What Dog Vaccinations Does Your Dog Need?
What dog vaccinations your dog needs depends on you and your pet’s situation. The most important vaccinations that dogs need are, in order of importance:
These 4 dog vaccinations are the ones we recommend that dogs get every year. At our vax clinics, the full package is only $55! However, Texas only requires the Rabies vaccination by law.
Do you have a puppy? Check out our page on what vaccinations puppies need!
This vaccination is required either annually or tri-annually in Texas depending on the county you’re in and the type of rabies vaccine used.
Texas rabies law requires that all dogs be vaccinated by 4 months of age (which we provide with our puppy packages), and stay vaccinated with either the 1-year or 3-year vaccination. Texas law also requires that the first Rabies vaccination given is a one-year (following vaccinations can be three-year, depending on the county laws).
Obviously, that makes this one pretty important to vaccinate against, especially since failure to keep your pet up to date can lead to local officials impounding your dog, along with hefty fees.
All other dog vaccinations aren’t mandatory, but we highly recommend them to keep your pet safe.
Rabies in the News in DFW!
Rabies was recently diagnosed in DFW in Cleburne county. In May of 2018, a puppy from the Cleburne animal shelter was diagnosed with the deadly disease. We highly recommend vaccinating your puppy by 4 months (they must be at least 3 months to receive the vaccination). Until they get the vaccination, avoid other animals or strange dogs.
DHPP Vaccination ($23)
The second most important vaccination that we recommend is the DHPP vaccination. This is also known as the DA2P vaccination, or Distemper/Parvo vaccine. It’s a vaccination that covers a combination of diseases:
Distemper and parvovirus, also known as parvo, are the two most important diseases that this vaccination covers. They’re still fairly common, especially in largely unvaccinated areas, and outbreaks are not at all unusual.
Both distemper and parvo are deadly, and even if caught in time, require hospitalization and large medical bills.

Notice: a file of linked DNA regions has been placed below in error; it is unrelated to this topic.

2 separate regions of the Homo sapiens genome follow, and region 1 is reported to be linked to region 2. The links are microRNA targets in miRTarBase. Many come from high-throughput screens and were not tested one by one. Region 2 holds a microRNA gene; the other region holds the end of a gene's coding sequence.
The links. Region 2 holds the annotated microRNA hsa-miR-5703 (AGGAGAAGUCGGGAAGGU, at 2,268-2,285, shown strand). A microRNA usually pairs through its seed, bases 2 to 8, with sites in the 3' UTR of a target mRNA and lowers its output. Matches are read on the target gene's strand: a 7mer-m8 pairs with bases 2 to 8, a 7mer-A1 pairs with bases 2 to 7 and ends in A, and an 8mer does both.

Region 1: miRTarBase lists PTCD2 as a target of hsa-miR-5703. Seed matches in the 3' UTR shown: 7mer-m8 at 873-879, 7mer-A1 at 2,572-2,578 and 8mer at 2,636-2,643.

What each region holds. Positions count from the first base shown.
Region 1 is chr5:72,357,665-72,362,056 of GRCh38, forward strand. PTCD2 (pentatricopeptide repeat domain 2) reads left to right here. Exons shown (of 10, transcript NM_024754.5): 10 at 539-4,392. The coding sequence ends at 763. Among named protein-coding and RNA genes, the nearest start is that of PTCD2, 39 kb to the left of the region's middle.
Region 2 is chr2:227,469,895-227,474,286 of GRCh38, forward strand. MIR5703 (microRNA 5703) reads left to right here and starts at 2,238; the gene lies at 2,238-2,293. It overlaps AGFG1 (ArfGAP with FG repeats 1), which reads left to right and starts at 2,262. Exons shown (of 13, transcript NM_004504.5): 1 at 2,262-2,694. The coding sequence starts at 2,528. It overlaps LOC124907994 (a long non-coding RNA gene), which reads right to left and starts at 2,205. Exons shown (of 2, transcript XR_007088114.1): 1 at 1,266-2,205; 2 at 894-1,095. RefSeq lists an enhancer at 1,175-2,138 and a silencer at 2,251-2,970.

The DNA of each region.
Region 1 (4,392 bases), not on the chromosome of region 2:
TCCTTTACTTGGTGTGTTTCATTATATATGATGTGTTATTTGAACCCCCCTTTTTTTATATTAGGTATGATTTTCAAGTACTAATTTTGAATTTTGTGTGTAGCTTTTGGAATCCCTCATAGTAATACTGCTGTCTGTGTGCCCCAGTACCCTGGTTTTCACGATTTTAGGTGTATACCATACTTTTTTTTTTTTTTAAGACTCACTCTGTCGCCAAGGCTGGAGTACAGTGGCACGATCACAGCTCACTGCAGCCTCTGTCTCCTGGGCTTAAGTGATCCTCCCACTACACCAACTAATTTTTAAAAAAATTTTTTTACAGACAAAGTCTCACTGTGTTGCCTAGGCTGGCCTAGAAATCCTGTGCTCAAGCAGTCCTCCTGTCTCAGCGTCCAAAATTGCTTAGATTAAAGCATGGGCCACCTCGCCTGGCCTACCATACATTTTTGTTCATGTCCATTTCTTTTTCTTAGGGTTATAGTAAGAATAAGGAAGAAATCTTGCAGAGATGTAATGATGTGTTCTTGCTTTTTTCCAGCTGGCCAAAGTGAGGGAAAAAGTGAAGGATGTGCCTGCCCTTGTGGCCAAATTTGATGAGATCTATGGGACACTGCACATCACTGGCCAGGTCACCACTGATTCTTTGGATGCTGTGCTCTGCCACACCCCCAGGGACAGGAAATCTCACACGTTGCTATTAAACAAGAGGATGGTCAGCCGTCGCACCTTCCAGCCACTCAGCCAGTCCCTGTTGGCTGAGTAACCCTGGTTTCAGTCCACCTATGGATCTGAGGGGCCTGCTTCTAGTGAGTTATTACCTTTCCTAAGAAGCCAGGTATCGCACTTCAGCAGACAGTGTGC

Distemper is spread by local wildlife. Dog’s chances of survival depend on the strain of the virus and your dog’s immune system, with older and younger dogs most likely to die from the disease. It’s not as common as parvo, but there have been recent outbreaks in Mesquite, TX, Henderson County and across states such as Ohio and California.
Until your dog has the DHPP vaccination, avoid public or grassy areas! Dogs can catch parvovirus from contaminated soil or from other dogs. In fact, parvo can stay in the ground anywhere from 6 months to over one year after exposure!
Distemper and parvo are the biggest threats to puppies, who don’t have the strength or immune system to survive the disease. Dogs who are around a lot of other dogs, are outside in grassy areas, who frequent dog parks, or frequent areas where dogs have been are also high-risk.
Certain dog breeds such as Rottweilers, German Shepherds, Pit bulls, and others are more at risk for Parvo than other breeds.
Leptospirosis (also known as lepto) shows up less often than distemper or parvo, but recently we’re seeing far more cases. In our Irving vet clinic, we have seen multiple cases of Leptospirosis, that have resulted in patient death or serious injury. Even worse, humans can get lepto from their dogs.
Lepto is another deadly disease that dogs can come in contact with through contaminated water or infected animals. We particularly recommend vaccinating your dog against Leptospirosis, since humans can catch lepto as well.
Lepto is zoonotic, meaning any mammal can catch the disease. In Texas and Oklahoma, frequently rats, mice, squirrels, raccoons, bats, foxes, and other local wildlife spread the disease.
We highly recommend vaccinating against leptospirosis, especially if you have young children. Dogs are at risk if they’re in areas with:
Previous lepto outbreaks/history
Bordetella is the most common out of the diseases we recommend vaccinating against, but also the least dangerous.
Also known as kennel cough, Bordetella causes flu or cold-like symptoms. Dogs usually get a hacking cough and a snotty nose from the disease.
Puppies and dogs with underlying health issues could become severely ill, but in most cases bordetella is not life-threatening.
Most groomers and boarders require the bordetella vaccination. The disease is incredibly contagious, and can be transmitted through the air or direct contact.
More Pet Health Information:
Have questions? Call us at 817-282-1000 or contact us here.